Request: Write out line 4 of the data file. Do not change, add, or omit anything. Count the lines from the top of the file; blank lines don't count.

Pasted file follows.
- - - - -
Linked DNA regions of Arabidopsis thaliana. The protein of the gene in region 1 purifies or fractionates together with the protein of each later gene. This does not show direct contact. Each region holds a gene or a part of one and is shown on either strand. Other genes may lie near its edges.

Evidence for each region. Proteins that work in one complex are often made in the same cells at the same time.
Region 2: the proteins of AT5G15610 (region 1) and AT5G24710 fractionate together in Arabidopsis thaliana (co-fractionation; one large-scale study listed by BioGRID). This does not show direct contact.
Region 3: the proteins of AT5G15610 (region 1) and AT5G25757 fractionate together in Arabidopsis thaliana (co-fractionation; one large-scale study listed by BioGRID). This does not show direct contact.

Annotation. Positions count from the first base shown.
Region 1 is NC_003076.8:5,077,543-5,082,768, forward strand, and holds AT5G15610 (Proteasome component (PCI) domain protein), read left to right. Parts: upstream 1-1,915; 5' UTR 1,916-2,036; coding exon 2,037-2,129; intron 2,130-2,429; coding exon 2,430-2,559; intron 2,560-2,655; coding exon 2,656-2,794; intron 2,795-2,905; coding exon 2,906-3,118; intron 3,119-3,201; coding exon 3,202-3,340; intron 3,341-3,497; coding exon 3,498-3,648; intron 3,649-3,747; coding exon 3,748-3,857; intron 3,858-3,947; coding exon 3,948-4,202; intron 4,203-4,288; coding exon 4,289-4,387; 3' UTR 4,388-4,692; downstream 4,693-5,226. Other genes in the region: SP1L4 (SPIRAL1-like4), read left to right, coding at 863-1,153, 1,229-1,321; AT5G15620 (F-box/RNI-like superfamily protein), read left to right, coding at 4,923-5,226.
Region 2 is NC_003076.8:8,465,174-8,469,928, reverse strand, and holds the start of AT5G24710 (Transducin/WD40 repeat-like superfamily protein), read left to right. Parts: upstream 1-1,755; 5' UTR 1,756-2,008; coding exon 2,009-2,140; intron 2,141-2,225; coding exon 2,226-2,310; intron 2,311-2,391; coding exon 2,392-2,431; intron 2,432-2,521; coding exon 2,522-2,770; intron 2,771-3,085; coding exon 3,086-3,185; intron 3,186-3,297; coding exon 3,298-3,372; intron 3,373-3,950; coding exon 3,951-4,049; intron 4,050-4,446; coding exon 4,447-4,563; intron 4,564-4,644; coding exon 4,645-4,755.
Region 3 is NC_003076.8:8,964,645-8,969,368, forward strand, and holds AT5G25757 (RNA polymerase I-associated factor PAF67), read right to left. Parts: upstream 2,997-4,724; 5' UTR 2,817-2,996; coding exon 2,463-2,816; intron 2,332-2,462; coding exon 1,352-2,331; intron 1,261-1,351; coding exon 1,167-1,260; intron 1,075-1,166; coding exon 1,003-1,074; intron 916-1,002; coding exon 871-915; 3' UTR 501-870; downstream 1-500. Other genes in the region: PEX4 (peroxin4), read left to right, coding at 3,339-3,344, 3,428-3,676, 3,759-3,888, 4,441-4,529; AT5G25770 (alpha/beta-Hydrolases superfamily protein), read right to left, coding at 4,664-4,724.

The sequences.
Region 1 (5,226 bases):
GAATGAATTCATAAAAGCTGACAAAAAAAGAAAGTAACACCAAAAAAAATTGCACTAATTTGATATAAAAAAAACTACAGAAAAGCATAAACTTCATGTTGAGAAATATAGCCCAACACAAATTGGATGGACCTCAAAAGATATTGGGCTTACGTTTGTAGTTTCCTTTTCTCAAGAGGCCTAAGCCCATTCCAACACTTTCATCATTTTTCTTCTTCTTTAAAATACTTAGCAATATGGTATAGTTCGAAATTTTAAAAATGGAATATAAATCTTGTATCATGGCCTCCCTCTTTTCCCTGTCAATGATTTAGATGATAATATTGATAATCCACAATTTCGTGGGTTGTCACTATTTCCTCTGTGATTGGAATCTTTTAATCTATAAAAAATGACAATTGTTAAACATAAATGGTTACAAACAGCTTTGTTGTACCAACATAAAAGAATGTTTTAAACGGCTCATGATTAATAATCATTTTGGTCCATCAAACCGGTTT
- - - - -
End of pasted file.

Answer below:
Region 3: the proteins of AT5G15610 (region 1) and AT5G25757 fractionate together in Arabidopsis thaliana (co-fractionation; one large-scale study listed by BioGRID). This does not show direct contact.